If you did a snapshot of the current jail population by listing the inmates and what they are in for, I’m sure a number of them are in jail for offenses that are less obnoxious than the offenses you describe. Furthermore, you did not say if the people you describe spent significant time in jail waiting for trial and I’m sure they will end up in the State Prison system at some point anyway. I think it is wrong to assume the criminals you speak of do not suffer a consequence just because one particular time they got lucky. The jail overcrowding issue is a manufactured crisis that can be solved by releasing people who are less of a threat than the new inmates coming into the system. No other advanced country jails or imprisions people at the rate our country does, so why do we even need so much jail space anyway? The experts keep saying that incarcaration is a policy choice and is not mandatory. What are we really getting for so much human misery inflicted on the inmate population? I believe the incarcaration industry is just that, an industry, which like the cigarette industry is selling the public a load of crap; we could probably do just fine with half the jail and prison space we currently have in the State. Judges are not qualified to determine how many people should be in jail; why can’t science give us a much better answer?
       —Chuck    Nov. 26 '06 - 01:03AM    #
  14. Michael: how ‘bout you? Got any evidence to back up your assertion that everything’s fine? Or is your MO simply to challenge everybody else and hope nobody questions you? I mean, I can understand that you’re upset that the Michigan Labor Relations Commission dismissed your charges against the County , but that doesn’t mean you need to take it out your anger with the County on other people in this discussion.

    At any rate, maybe I can proffer up some numbers that might meet your standard for “facts”. My source is City of Ypsilanti Police Chief Matt Harshberger, at a community meeting held at the Ypsilanti Senior Center this past Monday. Other residents who attended that meeting have commented on it , and, if that’s not enough, you can watch the video of the meeting shot by one attendee. Oh, and it wasn’t just Chief Harshberger – the County Jail Administrator, Kirk Filsinger, was at the meeting too, and provided some of the numbers.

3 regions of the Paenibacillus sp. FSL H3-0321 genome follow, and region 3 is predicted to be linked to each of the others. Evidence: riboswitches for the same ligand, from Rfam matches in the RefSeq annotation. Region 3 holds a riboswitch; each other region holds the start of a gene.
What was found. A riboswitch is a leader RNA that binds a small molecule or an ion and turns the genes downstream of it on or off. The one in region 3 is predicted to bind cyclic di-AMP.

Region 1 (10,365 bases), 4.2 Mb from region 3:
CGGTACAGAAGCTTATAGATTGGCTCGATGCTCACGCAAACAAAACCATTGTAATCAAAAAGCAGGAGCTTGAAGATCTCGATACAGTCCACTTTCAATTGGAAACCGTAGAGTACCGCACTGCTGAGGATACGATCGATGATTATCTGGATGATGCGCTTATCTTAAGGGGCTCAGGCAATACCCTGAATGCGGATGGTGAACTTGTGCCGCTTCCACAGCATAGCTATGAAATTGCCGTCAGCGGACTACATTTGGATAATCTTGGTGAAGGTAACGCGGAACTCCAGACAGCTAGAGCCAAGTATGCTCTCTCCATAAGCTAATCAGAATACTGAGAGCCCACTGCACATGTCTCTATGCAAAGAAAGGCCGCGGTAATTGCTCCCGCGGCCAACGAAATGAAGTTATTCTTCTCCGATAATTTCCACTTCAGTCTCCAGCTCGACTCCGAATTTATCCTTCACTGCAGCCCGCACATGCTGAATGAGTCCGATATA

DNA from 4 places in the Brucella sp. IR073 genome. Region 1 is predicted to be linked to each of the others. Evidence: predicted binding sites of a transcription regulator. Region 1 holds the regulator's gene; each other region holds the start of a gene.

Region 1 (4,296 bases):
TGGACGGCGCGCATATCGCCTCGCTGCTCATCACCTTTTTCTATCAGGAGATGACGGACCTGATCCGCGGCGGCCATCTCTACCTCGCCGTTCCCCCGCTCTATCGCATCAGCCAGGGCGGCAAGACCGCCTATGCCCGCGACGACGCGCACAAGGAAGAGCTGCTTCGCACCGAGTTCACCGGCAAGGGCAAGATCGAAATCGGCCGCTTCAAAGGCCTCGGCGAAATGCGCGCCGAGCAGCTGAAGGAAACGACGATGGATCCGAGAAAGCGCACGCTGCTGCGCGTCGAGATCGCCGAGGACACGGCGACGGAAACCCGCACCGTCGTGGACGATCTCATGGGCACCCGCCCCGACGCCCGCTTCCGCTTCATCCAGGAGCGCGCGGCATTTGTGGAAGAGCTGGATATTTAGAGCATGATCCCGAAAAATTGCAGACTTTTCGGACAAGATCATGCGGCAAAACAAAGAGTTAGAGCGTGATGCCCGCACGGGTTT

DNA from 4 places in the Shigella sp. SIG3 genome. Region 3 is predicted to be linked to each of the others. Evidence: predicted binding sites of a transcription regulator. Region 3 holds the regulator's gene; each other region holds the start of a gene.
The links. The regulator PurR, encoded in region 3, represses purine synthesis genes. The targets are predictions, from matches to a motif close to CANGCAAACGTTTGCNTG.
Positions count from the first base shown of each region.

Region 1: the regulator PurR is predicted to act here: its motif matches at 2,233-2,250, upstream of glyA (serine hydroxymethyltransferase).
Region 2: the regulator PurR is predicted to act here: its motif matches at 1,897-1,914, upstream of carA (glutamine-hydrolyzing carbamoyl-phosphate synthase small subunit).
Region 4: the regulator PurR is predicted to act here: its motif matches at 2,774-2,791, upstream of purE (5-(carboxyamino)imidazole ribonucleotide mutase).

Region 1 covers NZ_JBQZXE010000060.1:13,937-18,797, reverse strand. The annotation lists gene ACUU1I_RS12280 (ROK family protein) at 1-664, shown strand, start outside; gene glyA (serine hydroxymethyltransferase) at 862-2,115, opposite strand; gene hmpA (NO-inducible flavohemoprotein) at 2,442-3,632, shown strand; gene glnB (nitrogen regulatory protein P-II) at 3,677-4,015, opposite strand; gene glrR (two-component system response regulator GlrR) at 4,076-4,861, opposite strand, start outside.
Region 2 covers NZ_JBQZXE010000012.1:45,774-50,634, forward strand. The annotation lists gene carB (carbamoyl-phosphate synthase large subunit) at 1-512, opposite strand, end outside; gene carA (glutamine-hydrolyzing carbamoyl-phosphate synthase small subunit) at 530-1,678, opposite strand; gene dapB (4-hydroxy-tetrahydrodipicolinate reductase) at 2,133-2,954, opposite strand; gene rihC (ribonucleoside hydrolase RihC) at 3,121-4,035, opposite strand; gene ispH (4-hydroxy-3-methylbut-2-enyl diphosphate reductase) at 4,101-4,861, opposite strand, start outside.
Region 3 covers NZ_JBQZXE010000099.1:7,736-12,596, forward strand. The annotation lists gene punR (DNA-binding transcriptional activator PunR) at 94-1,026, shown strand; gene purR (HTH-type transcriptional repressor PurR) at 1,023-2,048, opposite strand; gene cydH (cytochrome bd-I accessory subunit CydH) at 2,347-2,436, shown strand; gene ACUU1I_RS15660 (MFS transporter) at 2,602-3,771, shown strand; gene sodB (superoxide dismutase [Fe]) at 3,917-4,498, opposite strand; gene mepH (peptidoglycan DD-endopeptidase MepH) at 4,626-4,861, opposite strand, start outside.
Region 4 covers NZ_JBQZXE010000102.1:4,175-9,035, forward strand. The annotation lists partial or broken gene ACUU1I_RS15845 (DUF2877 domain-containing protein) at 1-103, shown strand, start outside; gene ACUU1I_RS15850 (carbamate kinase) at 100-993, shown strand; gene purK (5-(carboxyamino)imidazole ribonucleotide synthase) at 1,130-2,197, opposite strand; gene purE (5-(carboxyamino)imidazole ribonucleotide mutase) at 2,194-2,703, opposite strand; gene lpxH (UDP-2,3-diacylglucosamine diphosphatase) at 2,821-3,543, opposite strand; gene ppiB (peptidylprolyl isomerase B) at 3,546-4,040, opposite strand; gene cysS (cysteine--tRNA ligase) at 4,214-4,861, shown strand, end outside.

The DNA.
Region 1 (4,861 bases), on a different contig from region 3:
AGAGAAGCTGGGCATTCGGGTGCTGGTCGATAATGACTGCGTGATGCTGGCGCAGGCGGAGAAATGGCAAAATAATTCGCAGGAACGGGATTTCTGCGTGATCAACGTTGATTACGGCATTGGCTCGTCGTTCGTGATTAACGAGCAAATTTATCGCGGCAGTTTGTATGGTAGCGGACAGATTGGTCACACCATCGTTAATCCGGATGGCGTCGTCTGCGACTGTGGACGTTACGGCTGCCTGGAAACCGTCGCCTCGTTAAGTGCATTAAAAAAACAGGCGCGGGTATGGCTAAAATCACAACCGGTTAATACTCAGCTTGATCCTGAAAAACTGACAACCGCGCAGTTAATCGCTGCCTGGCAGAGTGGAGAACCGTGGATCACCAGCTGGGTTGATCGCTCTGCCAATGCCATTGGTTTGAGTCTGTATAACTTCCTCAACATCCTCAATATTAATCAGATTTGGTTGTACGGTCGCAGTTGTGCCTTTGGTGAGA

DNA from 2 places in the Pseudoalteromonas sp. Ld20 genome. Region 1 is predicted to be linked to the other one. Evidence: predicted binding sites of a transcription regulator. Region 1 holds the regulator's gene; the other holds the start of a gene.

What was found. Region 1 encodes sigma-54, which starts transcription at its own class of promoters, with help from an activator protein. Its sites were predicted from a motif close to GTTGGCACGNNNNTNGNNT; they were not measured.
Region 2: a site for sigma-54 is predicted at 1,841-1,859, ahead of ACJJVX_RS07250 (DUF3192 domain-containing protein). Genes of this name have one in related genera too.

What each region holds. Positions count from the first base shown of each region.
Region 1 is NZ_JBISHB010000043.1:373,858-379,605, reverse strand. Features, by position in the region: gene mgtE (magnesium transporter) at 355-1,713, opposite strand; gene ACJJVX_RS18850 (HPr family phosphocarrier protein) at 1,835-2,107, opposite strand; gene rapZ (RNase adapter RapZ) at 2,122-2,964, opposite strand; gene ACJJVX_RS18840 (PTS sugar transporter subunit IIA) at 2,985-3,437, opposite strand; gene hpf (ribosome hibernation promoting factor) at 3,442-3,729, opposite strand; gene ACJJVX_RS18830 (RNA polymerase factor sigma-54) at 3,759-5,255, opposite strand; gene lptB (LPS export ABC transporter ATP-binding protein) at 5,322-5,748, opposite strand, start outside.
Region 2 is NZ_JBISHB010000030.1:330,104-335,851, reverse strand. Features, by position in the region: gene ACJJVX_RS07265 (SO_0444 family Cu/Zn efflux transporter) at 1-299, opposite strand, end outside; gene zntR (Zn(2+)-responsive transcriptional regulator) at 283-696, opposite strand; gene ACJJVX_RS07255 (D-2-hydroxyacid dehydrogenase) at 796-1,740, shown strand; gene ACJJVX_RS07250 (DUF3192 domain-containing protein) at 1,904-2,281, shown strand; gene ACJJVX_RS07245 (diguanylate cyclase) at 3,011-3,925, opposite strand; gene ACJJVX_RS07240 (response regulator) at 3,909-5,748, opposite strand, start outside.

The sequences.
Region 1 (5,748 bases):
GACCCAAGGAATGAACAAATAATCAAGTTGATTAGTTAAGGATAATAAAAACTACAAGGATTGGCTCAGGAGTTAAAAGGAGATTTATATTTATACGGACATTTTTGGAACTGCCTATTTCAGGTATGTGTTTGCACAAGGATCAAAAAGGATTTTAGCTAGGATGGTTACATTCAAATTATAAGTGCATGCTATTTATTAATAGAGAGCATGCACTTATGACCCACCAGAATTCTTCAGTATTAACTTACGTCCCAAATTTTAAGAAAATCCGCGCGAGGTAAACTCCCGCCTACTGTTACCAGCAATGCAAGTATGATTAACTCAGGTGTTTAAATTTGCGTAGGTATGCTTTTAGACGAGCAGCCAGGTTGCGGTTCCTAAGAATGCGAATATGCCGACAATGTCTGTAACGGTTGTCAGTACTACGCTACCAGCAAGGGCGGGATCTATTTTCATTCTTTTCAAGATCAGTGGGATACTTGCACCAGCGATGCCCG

* 70% of inmates at the jail are pre-trial, including 14 (4.2% of total inmate population) who are awaiting murder trials. The jail isn’t full of people who have been sentenced for failing to take off a hat; most of them are the people still awaiting trial.

    * Yes, pre-trial means they haven’t been found guilty yet, but often we as a society consider it a reasonable idea to lock up somebody who is awaiting trial on something like rape, murder, robbery, domestic violence, or home invasion.

    * 30% of inmates have been sentenced, or are awaiting trial on, domestic violence charges. Again, I expect that failing to remove one’s hat is probably not counted as domestic violence. Mr. Filsinger also stated that the jail currently contains a number of inmates sentenced or awaiting trial on criminal sexual conduct charges.

    * The Ypsilanti Police have had 124 prisoners turned away from the jail since September 28, due to the overcrowding. These 124 prisoners represented around 190 charges, including home invasion, of both occupied and unoccupied homes. The Police have also been turned away when they’ve attempted to bring in prisoners on charges of parole violation or outstanding warrants from other jurisdictions.

    * Chief Harshberger noted that the Saline, Chelsea, Pittsfield, and Ann Arbor police departments have been having the same problem – prisoners turned away from the jail. In fact, even the Sheriff himself has been letting suspected perps go, because he has no room for anybody’s prisoners. He did not offer numbers, except for Chelsea’s contribution (3 prisoners).

    * Leah offers, above, the example of two prisoners that the Ypsi Police transported to the Lenawee County jail – you state that this is a “different problem” than the one of suspected perps being let go. It’s not, however – these were simply the first two that the Ypsi PD had cycled through enough times that they resorted to approaching another jail – the Chief notes that one had 12 charges against him from 3-4 different arrests in the past 2 months. This costs Ypsi about $40/day for each prisoner, so it’s not a good long-term solution.